Monday, May 04, 2015

Monday Malarkey - The Usual Jazz and High on Poetry

It must be Monday if I'm posing books on the deck railing.

This week's arrivals, from top:

  • Tales of the Greek Heroes by Roger Lancelyn Green - purchased. This author was mentioned in The Girl With All The Gifts and I know pretty much nothing about Greek and Roman anything, so I figured it would be fun to give the author a try.
  • No Surrender by Hiroo Onoda - via Paperback Swap
  • This is Not a Test by Courtney Summers - library check-out, recommended by a friend
  • Jubilee by Margaret Walker - library check-out for F2F discussion

Not pictured:

  • Parched by Georgia Clark - via Paperback Swap

Last week's posts:

Last week's reads:

  • Sleepy Kitty and Sleepy Puppy by Sterling Kids (board books)
  • Ten Days in a Mad-House by Nellie Bly
  • Romeo and Juliet by William Shakespeare
  • The Year My Mother Came Back by Alice Eve Cohen 

Currently reading:

  • There's a Trick with a Knife I'm Learning to Do by Michael Ondaatje (poetry)
  • Nine Horses by Billy Collins (poetry)

In other news:

I dropped my good camera -- only a few inches and it was in a padded bag but it made a smacking noise when it hit the floor and when I turned it on it was clearly broken. So, I'm without a nice camera, at the moment, although I still have the Small Emergency Back-Up Camera, which is a good one as smaller cameras go. 

Still painting the deck and you can see that it's red in the photos above. It's taking forever because our deck is large (actually, we technically have two decks but some of the boards on the lower deck have rotted and will have to be replaced). Hopefully, a paint job will last a bit longer than the annual staining. We'd never had a deck till we bought our current house and we're discovering just how much work they are to keep up with but we absolutely love our outdoor space.

Last night, after doing a bit of painting I came inside hot, covered with paint splotches and worn out. I took a soaking bath and staggered around a bit, then climbed into bed with the Ondaatje. At some point, I sat up and the room began spinning and I thought it could be the heat or the paint fumes but I like to think I was high on poetry. Ondaatje is interesting. Sometimes I don't get his poems at all, but sometimes he makes me laugh and at other times I'm so startled that I find myself rereading a poem several times, which is always a good thing. I think I'll be hunting for more of his poetry. I know I have a large volume of Ondaatje's work, somewhere, so I'll have to check to see if there's any poetry in it. National Poetry Month may be over but I'm not quite willing to give up the fun, yet. 

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  1. I admire your ability to read and understand poetry. I have no patience for it which I'm sure my dad is sad about. He used to write poetry. I'm thinking of putting a deck in. I hate the maintenance of them but something needs to cover up the ugly patio I've got.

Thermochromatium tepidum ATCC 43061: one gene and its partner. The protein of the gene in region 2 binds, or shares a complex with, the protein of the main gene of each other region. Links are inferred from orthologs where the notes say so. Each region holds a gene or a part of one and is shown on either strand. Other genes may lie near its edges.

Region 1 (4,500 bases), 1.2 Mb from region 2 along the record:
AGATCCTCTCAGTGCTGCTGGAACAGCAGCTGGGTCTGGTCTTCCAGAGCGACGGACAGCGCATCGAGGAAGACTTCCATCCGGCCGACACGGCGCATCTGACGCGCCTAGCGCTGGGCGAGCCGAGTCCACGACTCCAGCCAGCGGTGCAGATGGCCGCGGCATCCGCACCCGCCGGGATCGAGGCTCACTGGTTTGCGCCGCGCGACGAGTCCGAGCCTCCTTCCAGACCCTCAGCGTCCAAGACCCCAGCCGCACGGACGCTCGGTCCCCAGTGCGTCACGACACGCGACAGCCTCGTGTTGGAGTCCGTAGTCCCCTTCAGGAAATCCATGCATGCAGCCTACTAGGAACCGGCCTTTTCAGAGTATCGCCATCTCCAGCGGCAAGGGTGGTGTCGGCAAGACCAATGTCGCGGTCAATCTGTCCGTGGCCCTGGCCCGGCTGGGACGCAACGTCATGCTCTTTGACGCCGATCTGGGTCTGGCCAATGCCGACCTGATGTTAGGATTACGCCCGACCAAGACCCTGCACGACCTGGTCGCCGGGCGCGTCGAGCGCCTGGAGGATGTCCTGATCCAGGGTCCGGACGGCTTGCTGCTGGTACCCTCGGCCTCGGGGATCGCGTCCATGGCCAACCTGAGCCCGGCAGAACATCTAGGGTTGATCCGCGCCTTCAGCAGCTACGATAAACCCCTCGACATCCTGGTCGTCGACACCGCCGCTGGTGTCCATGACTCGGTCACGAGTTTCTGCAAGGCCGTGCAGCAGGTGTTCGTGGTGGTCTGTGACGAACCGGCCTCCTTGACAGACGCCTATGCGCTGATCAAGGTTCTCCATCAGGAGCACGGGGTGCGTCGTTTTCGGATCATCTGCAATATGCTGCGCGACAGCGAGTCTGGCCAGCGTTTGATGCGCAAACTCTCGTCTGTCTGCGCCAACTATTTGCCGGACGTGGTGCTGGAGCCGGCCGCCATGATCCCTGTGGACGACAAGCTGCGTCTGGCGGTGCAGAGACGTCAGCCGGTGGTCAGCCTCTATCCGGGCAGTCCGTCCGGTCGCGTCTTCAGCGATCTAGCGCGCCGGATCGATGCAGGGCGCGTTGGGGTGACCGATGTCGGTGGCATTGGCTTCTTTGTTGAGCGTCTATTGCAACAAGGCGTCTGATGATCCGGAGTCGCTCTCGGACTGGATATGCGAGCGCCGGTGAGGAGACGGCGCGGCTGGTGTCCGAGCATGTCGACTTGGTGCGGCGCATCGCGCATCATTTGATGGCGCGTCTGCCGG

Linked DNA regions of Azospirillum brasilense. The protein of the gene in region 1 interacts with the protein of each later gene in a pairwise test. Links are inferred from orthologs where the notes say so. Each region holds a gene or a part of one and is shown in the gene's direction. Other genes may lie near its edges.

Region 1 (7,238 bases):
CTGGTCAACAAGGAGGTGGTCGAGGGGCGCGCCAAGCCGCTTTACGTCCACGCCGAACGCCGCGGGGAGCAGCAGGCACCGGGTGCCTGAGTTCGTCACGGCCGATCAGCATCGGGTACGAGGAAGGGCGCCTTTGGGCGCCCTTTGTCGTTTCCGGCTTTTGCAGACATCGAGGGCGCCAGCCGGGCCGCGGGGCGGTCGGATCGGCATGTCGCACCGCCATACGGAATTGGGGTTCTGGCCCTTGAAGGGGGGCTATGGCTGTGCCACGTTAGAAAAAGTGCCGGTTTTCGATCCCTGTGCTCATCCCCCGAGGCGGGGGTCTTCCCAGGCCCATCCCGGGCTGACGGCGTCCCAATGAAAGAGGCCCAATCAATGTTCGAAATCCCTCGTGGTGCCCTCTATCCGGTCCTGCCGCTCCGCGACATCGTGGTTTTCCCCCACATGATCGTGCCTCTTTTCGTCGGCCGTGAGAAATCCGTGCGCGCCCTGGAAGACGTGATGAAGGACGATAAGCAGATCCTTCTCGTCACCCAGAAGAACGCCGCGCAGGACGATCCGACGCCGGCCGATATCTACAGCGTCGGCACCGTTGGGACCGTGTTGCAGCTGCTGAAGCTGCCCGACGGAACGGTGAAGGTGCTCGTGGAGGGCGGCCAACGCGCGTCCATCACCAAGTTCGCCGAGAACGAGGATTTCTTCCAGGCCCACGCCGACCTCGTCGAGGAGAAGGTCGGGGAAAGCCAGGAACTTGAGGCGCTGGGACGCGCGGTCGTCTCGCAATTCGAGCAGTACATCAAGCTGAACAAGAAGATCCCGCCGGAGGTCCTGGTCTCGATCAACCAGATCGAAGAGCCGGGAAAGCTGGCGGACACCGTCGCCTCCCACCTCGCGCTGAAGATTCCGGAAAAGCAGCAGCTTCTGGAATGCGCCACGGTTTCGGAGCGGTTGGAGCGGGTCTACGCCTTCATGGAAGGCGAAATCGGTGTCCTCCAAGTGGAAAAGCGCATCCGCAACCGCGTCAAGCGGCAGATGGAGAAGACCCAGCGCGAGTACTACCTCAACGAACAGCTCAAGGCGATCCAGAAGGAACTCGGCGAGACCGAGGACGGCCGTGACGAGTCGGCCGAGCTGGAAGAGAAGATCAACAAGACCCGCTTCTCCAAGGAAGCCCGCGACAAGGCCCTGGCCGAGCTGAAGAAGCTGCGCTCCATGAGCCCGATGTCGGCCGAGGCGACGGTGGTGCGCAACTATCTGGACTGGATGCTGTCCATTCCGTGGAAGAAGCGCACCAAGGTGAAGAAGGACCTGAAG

1. I don't always understand it, but I think it helps to read more poetry. You start to grasp imagery and form, eventually. Some poets are just baffling, though, no matter how hard you try to figure them out. I presume a little schooling would help; I'm just feeling my way. :) Very cool about your dad writing poetry. Is he still around? Maybe he could help walk you through some . . . you know, if you're interested. Or you could go for someone who is very straightforward, like Billy Collins or Robert Frost. I very seldom feel baffled when I read either of them.

      I love having a deck and covered patio. Our last house had two small patios but they weren't inviting, were uncovered (the sun is intense, here) and the net result was that we just didn't spend much time outdoors. Having this wonderful outdoor space is really great. But, yeah, lots of maintenance involved. I didn't realize husband hadn't bothered to stain the lower deck, last year. It's going to have to be almost totally redone.

  2. I love our deck, but I wish we could replace the floor with Trex or some other composite material. I hate to keep having to powerwash and restain every 2-3 years. With all the snow and ice, though, it really needs to be done that often. I love the idea of red paint!

    1. We have to stain every year or it rots and that's how the lower deck was ruined, hence the decision to try paint. I presume the reason is our heavy humidity level. I was hoping the stain would last longer than a year. So far, I'm loving the red paint! We have tried two colors. The first was "redwood" and it turned out much brighter than expected so we switched to a darker red, which we love. Now, if we can just get the job done. Every time I paint I get a massive number of mosquito bites no matter how much I slather myself in repellent, so I'm mostly doing it on weekends with Huz. I'm allergic to mosquito bites - makes it kind of difficult because if I get more than about 3-4 I get sickish and have to wait a few days.


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